Back to Voices of Donation

Voices of Donation

Anthony "Nini" Varela

Anthony "Nini" Varela

“My son Anthony “Nini” Varela was 18 years old when he passed away on August 8, 2010. He was my only son and the younger of my two children.

At about 1:18 a.m. he was riding in an SUV with three of his friends on their way to his favorite fast food place, Jack In The Box. They were at a light and had the green light, but were waiting for a vehicle coming the opposite direction to cross the light so they could turn left. In the other vehicle was a 19-year-old drunk driver traveling 80 miles an hour. He ran the red light, hit the SUV carrying Anthony and made the vehicle spin. My son was not wearing his seat belt and was thrown all around the back of the SUV before being ejected from the vehicle.

Anthony was not breathing when the ambulance arrived. They were able to revive him and got him to the hospital. My son’s whole face was fractured and he had a large laceration to the back of his head which was causing his brain to swell. They were giving him medicine to try to get the swelling to stop, but after hours of trying everything they could, I was told there was one more test that they were going to run. It was the breathing test. What they were going to do was remove him from the breathing machine for eight minutes to see if he could breathe on his own. If he couldn’t, that was going to be the end of the tests they had to run before declaring him brain dead. That was the longest eight minutes of my life. I sat there begging him to take one breath, just one. Please baby, just take one breath for me, please, just one. He never did.

My son was declared brain dead at 9:30 a.m. After a couple of hours, an advocate from Southwest Transplant Alliance came up to me and asked if my son and I ever discussed organ donation. I replied no. She asked if we would be interested in donating his organs. I wasn’t sure at the time, but I asked her, “What happens if we decide not to donate his organs?” She responded, “We discard them, they are thrown away.” I knew right then what I had to do. My son was a very loving and giving person and would always do anything for anyone. I could hear him say “Mom, I’m not going to use them anymore.” He would have wanted me to donate his organs and help other people out, in his honor.

We decided to donate his organs, skin (for children’s burn centers), bones, tissue and corneas. My son saved three lives that night. One gentleman received his heart and a kidney, another man received his liver and other kidney and the last received both his lungs.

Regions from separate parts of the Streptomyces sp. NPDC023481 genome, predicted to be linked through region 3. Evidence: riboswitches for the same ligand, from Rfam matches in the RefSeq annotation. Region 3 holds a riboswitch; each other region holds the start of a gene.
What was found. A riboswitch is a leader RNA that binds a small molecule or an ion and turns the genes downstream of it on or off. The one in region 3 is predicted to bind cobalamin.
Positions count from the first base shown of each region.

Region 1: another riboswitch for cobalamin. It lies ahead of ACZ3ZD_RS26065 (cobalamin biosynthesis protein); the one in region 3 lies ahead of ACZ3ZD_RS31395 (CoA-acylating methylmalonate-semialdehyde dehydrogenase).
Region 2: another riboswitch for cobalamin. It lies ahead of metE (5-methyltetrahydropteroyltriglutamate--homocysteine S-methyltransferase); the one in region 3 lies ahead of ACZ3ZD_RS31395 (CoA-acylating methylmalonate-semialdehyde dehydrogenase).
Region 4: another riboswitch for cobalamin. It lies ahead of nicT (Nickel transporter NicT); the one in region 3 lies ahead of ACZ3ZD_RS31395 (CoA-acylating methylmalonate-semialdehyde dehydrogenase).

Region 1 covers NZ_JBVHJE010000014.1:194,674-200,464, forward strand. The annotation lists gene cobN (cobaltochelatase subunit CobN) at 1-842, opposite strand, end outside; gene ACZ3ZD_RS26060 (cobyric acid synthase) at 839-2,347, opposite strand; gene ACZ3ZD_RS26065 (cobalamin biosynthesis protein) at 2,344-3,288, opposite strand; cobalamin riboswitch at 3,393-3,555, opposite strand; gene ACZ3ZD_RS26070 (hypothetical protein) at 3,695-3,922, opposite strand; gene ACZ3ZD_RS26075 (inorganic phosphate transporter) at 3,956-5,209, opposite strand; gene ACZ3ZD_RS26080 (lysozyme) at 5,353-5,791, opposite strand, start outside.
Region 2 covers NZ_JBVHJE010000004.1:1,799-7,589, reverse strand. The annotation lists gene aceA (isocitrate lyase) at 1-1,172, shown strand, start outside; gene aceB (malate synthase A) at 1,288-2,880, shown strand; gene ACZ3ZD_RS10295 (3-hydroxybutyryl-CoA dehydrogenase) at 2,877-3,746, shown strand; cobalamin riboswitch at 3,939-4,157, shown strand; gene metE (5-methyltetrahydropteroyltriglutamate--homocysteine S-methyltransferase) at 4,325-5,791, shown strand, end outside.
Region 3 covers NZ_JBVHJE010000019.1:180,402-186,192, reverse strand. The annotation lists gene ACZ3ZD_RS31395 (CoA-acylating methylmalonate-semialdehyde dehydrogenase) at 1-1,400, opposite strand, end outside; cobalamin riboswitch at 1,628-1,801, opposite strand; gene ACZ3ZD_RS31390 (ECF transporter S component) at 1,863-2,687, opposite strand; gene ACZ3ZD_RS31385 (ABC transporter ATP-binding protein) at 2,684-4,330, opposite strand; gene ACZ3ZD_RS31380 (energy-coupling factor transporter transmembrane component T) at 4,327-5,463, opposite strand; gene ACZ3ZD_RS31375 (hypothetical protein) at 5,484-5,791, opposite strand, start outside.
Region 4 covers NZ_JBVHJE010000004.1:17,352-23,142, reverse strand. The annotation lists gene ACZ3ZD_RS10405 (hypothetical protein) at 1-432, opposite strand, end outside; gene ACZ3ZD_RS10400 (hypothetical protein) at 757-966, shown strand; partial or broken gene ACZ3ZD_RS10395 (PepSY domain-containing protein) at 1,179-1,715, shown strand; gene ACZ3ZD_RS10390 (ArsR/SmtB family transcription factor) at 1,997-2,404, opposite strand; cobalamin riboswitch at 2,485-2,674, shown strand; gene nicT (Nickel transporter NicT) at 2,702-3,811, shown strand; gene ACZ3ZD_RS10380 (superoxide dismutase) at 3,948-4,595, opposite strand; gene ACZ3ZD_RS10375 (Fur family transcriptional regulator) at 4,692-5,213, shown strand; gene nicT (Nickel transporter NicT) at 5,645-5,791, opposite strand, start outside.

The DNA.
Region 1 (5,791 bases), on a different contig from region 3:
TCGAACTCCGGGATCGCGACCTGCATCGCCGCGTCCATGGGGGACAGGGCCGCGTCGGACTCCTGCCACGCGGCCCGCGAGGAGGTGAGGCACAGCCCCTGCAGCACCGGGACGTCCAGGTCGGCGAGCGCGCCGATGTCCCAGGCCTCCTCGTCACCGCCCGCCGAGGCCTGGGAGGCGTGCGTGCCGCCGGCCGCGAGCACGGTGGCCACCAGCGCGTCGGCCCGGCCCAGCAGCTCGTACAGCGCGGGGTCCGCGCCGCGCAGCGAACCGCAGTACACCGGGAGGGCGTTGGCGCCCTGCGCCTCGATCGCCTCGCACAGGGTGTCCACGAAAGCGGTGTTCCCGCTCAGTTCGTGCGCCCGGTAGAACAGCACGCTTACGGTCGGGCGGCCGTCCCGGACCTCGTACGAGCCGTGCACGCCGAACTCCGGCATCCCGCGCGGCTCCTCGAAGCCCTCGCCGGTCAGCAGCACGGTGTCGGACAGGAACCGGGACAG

I received a letter in early August that said that because of the bone and tissue donation, my son has helped 111 people. So, all together, he has helped 114 people total. I never knew one person could help so many.

After my son passed away, a lot of my family members, friends and also my son’s friends registered as organ and tissue donors, including my dad. In February, my dad needed to renew his license and while I was doing this for him online, I came to the question of “Do you want to become an organ donor.” I asked my dad and he said, “I’m too old, they don’t want my organs.” I said, “Dad, they will use what they can.” So he agreed. In May, my dad was diagnosed with liver cancer and cirrhosis of the liver. He now needs a liver transplant and is on the waiting list.

I believe we paid it forward, and my dad will get a liver and a second chance at life. If more people would become organ donors, more people would have a second chance.

Anthony had just graduated in May 2010 and was excited that he had made me so proud by finishing school. He knew how important this was to me and he made sure he did it, not only for me, but for the whole family. He loved making people proud of him. He was just an amazing person. He loved playing video games and listening to all kinds of music and playing basketball.

My son was a happy, funny, active, sensitive person who always put everybody before himself. My son had just learned to play “Stand by Me” on the acoustic guitar and he was good. So now, this song is listened to all the time and each time we shed a tear.

My son loved to play with his niece and nephew and other small cousins, and they all loved him dearly. My son had a smile that could light up the room and was always smiling. He and I had a bond that I don’t think too many moms and sons have. We could talk about any and everything, and we did. We never ended a phone call, text or even a face-to-face conversation without the last words being I love you. And that night before he left with his friends, we did exactly that. I got that last I LOVE YOU and so did he, and I am so thankful God gave me that last opportunity to say and hear those words from my precious Nini.

Nini will forever be our angel in the sky and a hero in our hearts!”

- Renee Varela, Donor Mother